Getting the price right is very important. You must make sure that the difference between the cost price and the selling price is enough to cover all of your operating costs, including your own drawings. However, be aware that artists can buy materials from a number of different sources, including online, and you will have to price in line with your immediate competitors unless you are targeting a niche market that your competitors do not cater for.
If you're going to sell from a shop and online think about whether you will have a two-tier pricing policy or use the same prices both in your shop and on the website. If you need to sell at lower prices online - perhaps to compete with other online retailers' prices - then think about what you will do if people come into your shop and ask to buy something at your web price.
Regular customers will appreciate the knowledgeable service that you can provide and the wide range of professional and amateur quality artists' materials that you are likely to stock. However, you don't want them coming to your shop to pick your brains and then going elsewhere to buy what they want because you have pitched your prices too high. On the other hand you don't want to set your prices too low because you may not make enough profit to keep going.
Your suppliers may include suggested retail prices in their catalogues and price lists. It is entirely up to you whether or not you stick to the suggested retail price, but if you do decide to price your stock below suggested retail prices you should keep details of your actual selling prices.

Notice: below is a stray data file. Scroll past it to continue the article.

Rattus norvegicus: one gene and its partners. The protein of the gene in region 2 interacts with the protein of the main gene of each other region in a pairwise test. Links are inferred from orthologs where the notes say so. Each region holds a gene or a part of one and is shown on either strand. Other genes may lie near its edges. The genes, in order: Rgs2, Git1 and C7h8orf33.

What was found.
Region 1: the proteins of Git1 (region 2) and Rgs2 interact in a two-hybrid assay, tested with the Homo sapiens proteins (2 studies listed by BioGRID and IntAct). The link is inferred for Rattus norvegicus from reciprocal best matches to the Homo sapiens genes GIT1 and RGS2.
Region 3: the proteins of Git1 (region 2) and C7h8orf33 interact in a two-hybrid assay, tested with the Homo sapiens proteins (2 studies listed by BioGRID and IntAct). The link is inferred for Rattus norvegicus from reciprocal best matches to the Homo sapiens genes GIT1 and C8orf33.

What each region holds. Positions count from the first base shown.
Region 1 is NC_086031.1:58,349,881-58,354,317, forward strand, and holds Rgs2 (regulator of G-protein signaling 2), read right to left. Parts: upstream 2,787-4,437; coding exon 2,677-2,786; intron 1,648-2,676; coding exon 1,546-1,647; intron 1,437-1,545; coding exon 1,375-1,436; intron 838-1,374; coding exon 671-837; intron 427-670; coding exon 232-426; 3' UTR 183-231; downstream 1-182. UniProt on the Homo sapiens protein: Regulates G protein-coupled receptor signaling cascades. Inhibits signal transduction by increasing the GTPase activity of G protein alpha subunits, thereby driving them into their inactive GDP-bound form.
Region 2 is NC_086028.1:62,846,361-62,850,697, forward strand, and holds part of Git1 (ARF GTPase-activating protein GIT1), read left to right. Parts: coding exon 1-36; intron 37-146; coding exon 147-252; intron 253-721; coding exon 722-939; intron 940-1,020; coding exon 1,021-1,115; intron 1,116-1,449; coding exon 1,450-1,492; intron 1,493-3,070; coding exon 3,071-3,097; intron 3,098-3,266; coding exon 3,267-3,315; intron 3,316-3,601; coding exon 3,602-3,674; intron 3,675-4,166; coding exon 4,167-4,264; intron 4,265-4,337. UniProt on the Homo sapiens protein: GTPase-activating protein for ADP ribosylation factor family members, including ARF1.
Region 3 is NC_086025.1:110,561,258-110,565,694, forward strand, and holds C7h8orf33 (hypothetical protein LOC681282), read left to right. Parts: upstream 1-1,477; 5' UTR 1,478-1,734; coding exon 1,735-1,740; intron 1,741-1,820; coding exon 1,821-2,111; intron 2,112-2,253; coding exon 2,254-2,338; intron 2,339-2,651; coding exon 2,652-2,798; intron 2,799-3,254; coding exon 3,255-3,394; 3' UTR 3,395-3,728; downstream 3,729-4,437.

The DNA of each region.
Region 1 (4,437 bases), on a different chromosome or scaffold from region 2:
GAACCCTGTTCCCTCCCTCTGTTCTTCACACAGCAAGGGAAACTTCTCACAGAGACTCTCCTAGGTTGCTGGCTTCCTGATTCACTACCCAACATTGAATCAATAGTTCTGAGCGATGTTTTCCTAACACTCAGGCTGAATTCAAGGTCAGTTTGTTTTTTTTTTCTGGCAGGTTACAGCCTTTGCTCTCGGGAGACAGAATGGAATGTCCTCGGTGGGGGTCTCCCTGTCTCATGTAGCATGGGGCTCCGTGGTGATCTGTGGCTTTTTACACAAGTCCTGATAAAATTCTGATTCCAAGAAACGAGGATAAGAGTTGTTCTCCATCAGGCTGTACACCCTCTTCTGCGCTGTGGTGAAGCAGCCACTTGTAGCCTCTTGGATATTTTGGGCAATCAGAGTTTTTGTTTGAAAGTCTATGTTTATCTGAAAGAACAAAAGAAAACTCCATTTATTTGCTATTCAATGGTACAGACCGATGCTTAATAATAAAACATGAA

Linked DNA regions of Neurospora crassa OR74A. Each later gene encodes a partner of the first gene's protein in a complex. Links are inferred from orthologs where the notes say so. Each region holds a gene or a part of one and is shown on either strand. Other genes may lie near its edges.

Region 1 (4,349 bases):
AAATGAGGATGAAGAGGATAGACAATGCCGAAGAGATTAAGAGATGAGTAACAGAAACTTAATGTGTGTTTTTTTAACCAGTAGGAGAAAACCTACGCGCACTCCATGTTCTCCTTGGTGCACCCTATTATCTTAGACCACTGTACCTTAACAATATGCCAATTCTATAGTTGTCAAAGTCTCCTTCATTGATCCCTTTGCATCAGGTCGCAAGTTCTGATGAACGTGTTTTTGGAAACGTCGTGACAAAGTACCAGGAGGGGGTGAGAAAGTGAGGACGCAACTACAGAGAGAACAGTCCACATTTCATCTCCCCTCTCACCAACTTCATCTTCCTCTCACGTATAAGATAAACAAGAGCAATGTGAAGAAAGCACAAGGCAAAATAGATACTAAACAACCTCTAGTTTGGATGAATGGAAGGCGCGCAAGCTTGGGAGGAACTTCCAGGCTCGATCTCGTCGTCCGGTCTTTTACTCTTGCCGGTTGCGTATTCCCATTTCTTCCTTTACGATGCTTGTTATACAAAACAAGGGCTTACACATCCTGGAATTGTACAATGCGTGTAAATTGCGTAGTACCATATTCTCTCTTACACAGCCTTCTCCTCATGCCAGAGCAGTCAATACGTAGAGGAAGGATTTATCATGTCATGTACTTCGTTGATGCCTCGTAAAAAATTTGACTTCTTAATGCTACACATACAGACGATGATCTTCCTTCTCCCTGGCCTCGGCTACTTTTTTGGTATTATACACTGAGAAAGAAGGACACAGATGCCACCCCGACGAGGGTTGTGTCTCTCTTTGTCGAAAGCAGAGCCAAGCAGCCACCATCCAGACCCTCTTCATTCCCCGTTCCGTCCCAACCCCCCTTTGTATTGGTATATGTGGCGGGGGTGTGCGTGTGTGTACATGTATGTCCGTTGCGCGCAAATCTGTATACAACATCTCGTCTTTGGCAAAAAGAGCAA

Special offers and discounts
You may well offer a discount to certain customers. For example, many artists' materials shops offer students a discount - often as much as 20% off the normal retail price. Any trade customers that you have will also expect a discount from the normal retail price, especially if they are buying in large quantities on a regular basis. The amount of discount you offer will probably depend on your pricing policy and how much local competition there is. You might also offer a small discount to members of a local art group.
You might decide to offer a price-match promise to reassure your customers that they're always getting good value when they shop with you.
Keep a close eye on any special offers you do make to be sure that they're working for you. After all, these kinds of promotion might encourage extra sales, but they'll also affect the amount of profit you make on each sale.